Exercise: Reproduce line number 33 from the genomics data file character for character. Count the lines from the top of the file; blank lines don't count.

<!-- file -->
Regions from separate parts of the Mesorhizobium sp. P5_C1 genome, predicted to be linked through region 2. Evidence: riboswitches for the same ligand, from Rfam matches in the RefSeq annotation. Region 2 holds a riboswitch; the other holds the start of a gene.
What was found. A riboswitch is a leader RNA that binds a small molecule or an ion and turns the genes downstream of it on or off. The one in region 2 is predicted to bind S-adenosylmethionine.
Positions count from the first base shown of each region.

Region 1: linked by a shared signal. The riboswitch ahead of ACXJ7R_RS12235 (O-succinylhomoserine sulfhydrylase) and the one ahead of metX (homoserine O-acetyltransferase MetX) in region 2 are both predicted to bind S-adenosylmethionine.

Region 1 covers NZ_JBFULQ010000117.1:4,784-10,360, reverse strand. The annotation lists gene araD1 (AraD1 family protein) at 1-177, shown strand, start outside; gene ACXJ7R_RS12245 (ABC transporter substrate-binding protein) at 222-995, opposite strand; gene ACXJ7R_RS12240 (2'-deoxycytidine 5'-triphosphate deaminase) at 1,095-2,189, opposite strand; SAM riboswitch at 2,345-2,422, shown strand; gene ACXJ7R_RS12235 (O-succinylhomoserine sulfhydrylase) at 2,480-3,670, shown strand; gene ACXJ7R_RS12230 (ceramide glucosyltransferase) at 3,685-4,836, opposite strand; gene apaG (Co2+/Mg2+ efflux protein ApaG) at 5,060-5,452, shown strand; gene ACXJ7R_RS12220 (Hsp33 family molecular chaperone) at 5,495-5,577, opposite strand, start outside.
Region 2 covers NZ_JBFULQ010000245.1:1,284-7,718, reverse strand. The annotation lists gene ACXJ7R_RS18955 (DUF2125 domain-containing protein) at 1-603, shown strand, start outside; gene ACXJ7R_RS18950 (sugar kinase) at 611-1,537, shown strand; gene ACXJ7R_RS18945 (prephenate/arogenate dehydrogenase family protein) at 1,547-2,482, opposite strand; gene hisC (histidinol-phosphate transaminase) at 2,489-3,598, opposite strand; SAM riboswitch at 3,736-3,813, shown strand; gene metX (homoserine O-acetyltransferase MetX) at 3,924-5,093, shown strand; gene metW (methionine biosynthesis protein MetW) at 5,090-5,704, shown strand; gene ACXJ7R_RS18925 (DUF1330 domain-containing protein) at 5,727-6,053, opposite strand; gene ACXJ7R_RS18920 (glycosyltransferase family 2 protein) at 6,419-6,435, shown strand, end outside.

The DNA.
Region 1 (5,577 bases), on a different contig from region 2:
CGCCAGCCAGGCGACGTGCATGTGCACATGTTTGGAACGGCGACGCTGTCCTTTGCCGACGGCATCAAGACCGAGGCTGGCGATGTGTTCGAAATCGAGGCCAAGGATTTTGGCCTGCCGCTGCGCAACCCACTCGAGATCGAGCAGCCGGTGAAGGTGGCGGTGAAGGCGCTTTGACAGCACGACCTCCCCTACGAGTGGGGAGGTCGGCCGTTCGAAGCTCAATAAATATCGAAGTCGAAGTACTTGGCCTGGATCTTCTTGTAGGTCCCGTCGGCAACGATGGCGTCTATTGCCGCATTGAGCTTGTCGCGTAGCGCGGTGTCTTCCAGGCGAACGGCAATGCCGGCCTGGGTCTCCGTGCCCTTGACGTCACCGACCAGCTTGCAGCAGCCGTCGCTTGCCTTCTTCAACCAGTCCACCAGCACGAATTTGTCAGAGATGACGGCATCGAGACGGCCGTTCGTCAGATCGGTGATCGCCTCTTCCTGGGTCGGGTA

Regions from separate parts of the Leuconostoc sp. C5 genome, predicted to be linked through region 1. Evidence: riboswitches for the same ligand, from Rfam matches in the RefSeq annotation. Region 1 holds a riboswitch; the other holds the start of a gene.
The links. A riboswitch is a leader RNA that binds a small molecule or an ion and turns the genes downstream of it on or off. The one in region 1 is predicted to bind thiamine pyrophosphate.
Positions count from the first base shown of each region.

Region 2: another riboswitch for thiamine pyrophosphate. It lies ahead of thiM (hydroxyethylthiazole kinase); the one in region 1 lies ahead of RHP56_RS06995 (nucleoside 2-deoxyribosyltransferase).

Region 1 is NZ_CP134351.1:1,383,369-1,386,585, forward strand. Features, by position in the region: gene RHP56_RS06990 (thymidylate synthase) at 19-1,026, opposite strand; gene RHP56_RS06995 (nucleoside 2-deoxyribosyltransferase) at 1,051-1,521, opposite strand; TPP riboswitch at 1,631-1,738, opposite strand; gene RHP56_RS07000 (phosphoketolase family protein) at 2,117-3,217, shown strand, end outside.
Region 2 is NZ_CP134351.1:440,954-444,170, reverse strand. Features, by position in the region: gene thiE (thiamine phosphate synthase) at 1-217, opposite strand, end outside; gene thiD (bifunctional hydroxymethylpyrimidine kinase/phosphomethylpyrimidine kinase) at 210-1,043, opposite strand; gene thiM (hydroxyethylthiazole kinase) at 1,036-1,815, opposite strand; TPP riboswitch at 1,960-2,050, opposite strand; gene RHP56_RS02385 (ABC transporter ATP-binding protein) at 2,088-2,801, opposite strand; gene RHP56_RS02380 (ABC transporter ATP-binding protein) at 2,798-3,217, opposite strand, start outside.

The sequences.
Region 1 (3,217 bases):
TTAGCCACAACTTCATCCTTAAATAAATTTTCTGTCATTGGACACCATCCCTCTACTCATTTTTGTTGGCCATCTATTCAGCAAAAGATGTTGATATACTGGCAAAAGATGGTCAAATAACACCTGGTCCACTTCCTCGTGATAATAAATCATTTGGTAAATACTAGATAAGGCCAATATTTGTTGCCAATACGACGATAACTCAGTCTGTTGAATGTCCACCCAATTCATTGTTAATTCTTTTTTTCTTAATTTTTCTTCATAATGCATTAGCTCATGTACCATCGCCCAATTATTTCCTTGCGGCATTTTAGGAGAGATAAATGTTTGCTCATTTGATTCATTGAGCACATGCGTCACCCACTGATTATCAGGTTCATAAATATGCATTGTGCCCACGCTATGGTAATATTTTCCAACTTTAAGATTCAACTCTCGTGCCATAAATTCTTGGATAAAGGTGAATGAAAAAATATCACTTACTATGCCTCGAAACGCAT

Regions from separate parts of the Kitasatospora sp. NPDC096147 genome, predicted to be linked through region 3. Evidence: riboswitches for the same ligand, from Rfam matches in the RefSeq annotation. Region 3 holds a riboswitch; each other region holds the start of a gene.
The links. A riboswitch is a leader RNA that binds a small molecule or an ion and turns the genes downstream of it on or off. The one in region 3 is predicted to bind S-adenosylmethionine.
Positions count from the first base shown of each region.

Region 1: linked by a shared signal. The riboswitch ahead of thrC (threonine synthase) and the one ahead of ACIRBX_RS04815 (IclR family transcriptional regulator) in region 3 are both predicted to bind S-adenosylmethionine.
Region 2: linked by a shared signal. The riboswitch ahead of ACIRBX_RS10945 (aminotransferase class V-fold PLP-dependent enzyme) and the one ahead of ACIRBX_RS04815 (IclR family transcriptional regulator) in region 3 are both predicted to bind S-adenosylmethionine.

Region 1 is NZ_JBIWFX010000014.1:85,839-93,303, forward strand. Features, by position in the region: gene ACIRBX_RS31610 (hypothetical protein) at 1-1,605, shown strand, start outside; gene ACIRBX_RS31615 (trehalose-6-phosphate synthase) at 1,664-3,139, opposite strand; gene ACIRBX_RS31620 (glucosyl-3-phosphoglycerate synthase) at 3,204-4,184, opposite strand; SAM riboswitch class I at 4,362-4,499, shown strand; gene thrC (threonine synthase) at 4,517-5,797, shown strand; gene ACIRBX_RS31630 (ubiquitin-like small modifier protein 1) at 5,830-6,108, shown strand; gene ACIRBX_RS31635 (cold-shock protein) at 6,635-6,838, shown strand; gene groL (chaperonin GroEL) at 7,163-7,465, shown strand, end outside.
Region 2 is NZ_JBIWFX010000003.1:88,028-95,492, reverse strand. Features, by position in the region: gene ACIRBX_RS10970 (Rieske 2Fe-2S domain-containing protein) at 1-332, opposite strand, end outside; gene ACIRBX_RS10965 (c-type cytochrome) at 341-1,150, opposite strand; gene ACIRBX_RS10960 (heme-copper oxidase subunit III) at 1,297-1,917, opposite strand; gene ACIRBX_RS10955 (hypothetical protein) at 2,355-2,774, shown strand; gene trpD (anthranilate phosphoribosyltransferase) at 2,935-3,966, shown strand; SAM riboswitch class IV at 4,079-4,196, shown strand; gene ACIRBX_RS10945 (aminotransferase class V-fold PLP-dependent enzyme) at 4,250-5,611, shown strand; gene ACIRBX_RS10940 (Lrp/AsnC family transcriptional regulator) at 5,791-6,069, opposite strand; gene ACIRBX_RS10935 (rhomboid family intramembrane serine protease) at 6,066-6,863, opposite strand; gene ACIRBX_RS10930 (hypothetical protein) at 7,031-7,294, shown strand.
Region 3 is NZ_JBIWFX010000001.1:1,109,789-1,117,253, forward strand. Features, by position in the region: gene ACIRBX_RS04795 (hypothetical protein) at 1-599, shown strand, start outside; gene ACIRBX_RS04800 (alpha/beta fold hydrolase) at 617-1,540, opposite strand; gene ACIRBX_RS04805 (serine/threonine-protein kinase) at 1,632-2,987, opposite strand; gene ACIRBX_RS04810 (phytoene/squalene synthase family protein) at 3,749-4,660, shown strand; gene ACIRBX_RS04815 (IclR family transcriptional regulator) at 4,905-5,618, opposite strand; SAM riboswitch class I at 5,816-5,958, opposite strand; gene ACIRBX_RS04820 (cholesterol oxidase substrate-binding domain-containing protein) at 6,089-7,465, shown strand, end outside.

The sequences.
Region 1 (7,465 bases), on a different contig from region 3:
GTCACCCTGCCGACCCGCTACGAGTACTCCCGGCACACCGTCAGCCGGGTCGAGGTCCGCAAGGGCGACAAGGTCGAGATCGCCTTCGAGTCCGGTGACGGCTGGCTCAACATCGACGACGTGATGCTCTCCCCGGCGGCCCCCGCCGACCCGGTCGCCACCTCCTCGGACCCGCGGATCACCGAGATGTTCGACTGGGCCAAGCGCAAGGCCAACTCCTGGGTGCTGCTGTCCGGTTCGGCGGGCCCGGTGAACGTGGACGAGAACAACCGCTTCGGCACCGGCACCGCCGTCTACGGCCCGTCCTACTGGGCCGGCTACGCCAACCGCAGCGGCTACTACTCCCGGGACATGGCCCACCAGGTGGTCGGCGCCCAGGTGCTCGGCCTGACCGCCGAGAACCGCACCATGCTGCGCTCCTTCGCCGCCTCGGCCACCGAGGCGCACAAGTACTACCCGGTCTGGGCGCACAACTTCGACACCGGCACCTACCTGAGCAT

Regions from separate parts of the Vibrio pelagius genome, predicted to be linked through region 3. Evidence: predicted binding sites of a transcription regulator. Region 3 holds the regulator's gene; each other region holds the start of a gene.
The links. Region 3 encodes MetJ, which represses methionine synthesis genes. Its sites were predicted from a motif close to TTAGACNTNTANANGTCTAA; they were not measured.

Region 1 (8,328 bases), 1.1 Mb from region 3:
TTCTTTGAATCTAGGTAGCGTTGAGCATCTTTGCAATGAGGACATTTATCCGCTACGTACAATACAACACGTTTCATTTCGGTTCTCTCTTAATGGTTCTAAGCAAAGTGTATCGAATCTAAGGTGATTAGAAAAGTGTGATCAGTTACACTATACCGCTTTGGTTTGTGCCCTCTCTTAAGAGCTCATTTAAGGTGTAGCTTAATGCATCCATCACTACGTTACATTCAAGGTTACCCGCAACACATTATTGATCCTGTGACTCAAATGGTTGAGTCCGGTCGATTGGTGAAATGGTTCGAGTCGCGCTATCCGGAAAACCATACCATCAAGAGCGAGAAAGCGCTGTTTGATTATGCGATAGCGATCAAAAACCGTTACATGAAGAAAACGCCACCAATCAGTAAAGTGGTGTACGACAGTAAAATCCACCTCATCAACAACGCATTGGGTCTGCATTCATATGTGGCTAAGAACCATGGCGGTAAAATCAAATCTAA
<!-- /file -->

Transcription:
TTCTTTGAATCTAGGTAGCGTTGAGCATCTTTGCAATGAGGACATTTATCCGCTACGTACAATACAACACGTTTCATTTCGGTTCTCTCTTAATGGTTCTAAGCAAAGTGTATCGAATCTAAGGTGATTAGAAAAGTGTGATCAGTTACACTATACCGCTTTGGTTTGTGCCCTCTCTTAAGAGCTCATTTAAGGTGTAGCTTAATGCATCCATCACTACGTTACATTCAAGGTTACCCGCAACACATTATTGATCCTGTGACTCAAATGGTTGAGTCCGGTCGATTGGTGAAATGGTTCGAGTCGCGCTATCCGGAAAACCATACCATCAAGAGCGAGAAAGCGCTGTTTGATTATGCGATAGCGATCAAAAACCGTTACATGAAGAAAACGCCACCAATCAGTAAAGTGGTGTACGACAGTAAAATCCACCTCATCAACAACGCATTGGGTCTGCATTCATATGTGGCTAAGAACCATGGCGGTAAAATCAAATCTAA